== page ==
Insistence on photo-realism, has been persistent throughout the current console generation. And in recent years, it has gathered even more steam than ever before, as the use of such art style has bled through the walls of AAA development, and straight into the indie sphere. And while the vast majority of photorealistic indie titles has been sub-par, or downright tragic, to say the least. There have been few gems in the rough, which have found their audience. And while titles such as Black Mirror, or the first episode of the recently released episodic series The Council, could be held as an example for other indie developers to follow, they are nowhere near the contemporary standard.
From afar, The Council, and in particular its inaugural episode ‘The Mad Ones’, looks great. However, just like the aforementioned Black Mirror, the closer the camera gets, the uglier the title becomes. And it is by no means horrid, or repulsing, it is just rough around the edges – to say the least. However, the use of caricature like character design, does salvage the title’s façade a little, as it adds a level of surrealism which allows one to simply ignore a handful of blurry textures, or rough edges. But unfortunately, no number of bells and whistles, could possibly hide the title’s poor animations.
When it comes to the core gameplay, and basic animations, The Council doesn’t perform too bad. As the protagonists walking animation, and NPCs’ idle motions, all look fairly realistic, and they are all held up to a fairly high standard. However, just like most modern adventure games, The Council does feature a plethora of close-up conversations between characters, and other cutscenes. And it is then, when the title’s animation is at its worst. And while it can be easy for one to overlook robotic gesticulation of the NPCs, the same cannot be said about the title’s lip-syncing, as such is simply horrendous.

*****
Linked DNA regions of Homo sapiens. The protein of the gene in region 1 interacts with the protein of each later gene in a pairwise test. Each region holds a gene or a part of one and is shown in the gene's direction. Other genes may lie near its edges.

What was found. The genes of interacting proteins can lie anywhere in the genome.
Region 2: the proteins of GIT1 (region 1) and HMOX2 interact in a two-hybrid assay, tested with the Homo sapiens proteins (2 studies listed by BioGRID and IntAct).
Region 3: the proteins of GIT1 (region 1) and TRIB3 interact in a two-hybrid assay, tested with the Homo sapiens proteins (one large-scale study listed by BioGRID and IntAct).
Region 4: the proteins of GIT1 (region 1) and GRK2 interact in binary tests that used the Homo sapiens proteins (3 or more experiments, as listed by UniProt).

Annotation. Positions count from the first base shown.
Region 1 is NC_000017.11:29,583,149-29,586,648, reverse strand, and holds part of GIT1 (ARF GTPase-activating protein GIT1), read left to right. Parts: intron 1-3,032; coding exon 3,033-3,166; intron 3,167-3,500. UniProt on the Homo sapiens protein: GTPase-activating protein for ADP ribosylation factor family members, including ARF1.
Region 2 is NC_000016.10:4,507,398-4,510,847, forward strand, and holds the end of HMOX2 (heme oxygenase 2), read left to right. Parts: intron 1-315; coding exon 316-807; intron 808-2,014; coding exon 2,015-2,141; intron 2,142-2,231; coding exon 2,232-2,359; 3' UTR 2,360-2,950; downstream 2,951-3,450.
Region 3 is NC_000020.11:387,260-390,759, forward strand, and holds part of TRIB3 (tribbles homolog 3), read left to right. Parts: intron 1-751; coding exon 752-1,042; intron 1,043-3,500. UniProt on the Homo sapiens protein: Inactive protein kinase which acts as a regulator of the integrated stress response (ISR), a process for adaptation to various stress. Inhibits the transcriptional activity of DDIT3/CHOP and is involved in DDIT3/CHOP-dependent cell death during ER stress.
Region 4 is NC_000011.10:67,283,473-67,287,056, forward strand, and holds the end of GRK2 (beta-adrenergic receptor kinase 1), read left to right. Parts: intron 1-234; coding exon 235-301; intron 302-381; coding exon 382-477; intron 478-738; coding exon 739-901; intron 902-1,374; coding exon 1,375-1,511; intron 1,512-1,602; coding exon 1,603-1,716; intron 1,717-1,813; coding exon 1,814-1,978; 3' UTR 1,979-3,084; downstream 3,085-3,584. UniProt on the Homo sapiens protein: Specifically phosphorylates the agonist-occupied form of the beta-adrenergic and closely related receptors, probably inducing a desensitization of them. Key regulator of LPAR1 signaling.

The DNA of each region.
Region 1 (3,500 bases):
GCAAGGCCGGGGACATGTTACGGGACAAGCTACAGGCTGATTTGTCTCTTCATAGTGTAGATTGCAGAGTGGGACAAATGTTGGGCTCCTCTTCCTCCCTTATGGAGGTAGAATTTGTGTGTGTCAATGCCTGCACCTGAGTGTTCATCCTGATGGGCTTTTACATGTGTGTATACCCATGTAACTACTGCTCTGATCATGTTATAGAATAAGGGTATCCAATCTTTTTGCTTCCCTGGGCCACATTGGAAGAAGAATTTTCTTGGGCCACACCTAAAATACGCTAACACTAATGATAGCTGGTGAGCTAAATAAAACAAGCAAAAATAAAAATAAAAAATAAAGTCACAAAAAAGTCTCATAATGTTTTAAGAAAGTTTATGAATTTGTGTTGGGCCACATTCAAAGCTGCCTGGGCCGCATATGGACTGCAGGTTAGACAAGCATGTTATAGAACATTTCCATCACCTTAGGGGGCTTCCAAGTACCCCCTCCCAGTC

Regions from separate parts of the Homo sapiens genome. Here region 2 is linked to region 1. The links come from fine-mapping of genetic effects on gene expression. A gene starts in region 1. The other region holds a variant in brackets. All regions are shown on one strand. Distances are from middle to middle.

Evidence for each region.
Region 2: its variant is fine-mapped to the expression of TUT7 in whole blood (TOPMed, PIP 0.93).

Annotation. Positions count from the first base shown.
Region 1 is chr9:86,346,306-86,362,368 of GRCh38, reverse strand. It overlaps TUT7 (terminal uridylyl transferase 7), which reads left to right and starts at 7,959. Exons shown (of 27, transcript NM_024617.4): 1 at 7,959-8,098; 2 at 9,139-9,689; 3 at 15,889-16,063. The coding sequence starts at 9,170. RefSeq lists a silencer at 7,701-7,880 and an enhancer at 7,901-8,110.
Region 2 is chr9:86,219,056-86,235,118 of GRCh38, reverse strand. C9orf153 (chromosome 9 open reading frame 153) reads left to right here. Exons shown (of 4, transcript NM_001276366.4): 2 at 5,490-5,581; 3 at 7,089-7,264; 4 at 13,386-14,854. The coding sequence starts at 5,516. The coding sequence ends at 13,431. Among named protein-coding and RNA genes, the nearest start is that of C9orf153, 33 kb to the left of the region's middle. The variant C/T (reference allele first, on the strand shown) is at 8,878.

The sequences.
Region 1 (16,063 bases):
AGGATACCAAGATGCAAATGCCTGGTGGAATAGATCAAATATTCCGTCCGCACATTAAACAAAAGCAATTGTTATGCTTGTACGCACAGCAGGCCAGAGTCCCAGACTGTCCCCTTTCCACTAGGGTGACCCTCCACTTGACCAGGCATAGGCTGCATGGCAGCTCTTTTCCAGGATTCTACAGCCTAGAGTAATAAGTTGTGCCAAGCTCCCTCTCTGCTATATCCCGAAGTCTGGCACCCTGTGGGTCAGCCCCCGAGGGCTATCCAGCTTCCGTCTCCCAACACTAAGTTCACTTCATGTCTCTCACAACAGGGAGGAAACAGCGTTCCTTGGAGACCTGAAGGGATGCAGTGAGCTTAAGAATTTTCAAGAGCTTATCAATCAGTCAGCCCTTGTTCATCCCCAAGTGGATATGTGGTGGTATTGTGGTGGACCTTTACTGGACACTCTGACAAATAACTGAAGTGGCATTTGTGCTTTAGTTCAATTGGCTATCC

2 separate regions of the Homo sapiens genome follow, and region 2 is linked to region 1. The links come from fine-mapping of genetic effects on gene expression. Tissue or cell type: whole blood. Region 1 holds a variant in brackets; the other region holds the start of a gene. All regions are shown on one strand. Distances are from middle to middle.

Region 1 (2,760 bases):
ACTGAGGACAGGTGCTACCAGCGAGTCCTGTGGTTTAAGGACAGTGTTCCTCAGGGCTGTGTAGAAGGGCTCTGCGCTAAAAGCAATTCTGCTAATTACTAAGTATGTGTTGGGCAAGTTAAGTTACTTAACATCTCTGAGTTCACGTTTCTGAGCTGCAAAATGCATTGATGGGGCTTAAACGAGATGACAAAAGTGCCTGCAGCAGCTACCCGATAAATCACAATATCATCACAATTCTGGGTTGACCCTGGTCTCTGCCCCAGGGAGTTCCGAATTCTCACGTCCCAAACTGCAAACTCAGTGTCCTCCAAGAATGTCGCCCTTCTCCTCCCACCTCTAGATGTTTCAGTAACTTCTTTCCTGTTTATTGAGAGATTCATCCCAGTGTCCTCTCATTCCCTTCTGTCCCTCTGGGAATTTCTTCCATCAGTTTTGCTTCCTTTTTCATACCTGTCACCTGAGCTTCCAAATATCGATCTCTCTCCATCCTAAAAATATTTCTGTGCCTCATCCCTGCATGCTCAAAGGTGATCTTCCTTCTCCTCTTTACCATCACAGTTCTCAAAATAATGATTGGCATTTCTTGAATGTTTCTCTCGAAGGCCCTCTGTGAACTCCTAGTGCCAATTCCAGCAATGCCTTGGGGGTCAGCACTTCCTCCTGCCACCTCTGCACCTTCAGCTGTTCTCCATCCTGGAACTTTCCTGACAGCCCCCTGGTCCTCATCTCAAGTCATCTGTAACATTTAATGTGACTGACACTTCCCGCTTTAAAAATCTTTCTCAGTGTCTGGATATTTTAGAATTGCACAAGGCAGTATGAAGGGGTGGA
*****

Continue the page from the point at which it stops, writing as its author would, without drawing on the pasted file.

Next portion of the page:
The inaugural episode of The Council opens up with a prologue like sequence, which gives one the taste of what’s to come. And this particular section of the episode, does title no favours as it instantly exposes all its flaws directly to the player. From poor lip-syncing, through comical gesticulation, all the way down to dated textures – its all there. However, what is also there is a presentation of the title’s core systems, which at least in my opinion, are above beyond the one’s of Telltale Games.
Unlike other adventure games, The Council, features a deep and layered skills system, which throughout the title, allows one to evolve the protagonist, and shape him into either an Investigator, Occultist, or a Diplomat. And depending on one’s choice of career, the title will shape in vain of it. Meaning that if one selects a skill tree of a detective, he will be able to deduct and investigate other’s behind the scenes, meaning that once the push comes to shove, one will be able to make his way through conversations with ease, as he/she will understand the personality of one’s subject, before he/she even says a word. On the other hand, if one turns to the occult side of things, his social and academic skills will not be as profound, but at the same time, the island on which The Council takes place will be an open book, both in literal and theoretical sense of the word.